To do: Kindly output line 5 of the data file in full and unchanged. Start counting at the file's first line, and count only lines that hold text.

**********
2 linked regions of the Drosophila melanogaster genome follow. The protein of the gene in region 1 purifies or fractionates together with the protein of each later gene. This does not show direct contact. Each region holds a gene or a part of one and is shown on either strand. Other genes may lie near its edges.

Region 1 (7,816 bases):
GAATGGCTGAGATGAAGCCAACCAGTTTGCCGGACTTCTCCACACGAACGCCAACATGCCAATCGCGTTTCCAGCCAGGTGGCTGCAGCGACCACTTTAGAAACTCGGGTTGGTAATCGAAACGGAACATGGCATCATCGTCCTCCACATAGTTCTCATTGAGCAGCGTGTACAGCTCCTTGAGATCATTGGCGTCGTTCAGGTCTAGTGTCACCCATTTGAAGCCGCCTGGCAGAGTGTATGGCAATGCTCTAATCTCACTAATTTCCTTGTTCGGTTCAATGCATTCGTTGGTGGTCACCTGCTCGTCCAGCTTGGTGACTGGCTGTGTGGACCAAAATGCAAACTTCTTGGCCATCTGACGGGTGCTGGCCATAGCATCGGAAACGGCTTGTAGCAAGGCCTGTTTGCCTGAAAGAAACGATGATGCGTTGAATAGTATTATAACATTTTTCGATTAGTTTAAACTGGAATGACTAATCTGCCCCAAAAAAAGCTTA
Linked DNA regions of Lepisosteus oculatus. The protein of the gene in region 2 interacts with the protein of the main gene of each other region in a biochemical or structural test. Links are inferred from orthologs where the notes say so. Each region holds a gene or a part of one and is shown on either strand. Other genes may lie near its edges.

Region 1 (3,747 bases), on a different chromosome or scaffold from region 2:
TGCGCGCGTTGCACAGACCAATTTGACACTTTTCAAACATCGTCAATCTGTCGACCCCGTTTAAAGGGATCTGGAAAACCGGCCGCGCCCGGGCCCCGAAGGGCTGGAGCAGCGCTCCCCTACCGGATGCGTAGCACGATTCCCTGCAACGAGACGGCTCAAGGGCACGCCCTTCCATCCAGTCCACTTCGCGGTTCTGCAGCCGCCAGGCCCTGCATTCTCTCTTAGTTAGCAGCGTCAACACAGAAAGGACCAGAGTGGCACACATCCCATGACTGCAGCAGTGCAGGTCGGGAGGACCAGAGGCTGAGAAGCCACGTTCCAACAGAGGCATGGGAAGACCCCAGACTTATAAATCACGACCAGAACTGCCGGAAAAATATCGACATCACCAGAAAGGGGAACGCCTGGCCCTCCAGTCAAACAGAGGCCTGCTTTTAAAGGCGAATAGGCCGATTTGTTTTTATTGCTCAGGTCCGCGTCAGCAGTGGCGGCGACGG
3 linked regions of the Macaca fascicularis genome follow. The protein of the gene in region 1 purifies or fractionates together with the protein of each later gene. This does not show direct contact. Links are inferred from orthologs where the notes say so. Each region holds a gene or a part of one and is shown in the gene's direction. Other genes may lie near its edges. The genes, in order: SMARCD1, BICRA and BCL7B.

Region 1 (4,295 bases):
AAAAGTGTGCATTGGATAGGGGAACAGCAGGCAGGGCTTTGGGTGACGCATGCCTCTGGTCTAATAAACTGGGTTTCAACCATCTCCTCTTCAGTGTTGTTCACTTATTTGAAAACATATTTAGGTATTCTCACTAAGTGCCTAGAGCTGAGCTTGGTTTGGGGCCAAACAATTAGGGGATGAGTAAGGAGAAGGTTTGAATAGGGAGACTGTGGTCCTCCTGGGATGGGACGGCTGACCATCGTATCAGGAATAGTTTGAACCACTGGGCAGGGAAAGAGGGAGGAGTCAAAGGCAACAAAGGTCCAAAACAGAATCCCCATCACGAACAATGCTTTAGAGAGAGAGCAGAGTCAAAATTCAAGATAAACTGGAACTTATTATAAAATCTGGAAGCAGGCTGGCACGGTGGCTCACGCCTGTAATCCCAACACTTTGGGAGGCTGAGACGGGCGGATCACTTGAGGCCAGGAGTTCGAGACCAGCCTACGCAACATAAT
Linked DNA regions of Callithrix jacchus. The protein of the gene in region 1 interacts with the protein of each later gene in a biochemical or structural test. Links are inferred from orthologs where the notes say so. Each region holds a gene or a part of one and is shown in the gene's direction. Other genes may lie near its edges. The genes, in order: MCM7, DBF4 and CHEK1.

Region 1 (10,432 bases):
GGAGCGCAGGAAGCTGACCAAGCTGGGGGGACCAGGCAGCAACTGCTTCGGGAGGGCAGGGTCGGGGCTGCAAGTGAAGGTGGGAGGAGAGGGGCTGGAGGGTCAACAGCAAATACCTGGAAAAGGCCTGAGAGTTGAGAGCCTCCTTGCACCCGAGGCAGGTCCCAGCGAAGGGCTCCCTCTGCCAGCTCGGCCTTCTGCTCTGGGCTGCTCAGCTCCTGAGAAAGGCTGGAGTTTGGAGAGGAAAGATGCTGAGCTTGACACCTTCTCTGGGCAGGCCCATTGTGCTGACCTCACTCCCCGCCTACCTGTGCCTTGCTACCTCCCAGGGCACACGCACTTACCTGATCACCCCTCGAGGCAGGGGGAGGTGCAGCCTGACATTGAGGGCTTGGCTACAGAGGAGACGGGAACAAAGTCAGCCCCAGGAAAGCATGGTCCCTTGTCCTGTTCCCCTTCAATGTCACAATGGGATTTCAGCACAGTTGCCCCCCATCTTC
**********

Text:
Region 1 (3,747 bases), on a different chromosome or scaffold from region 2: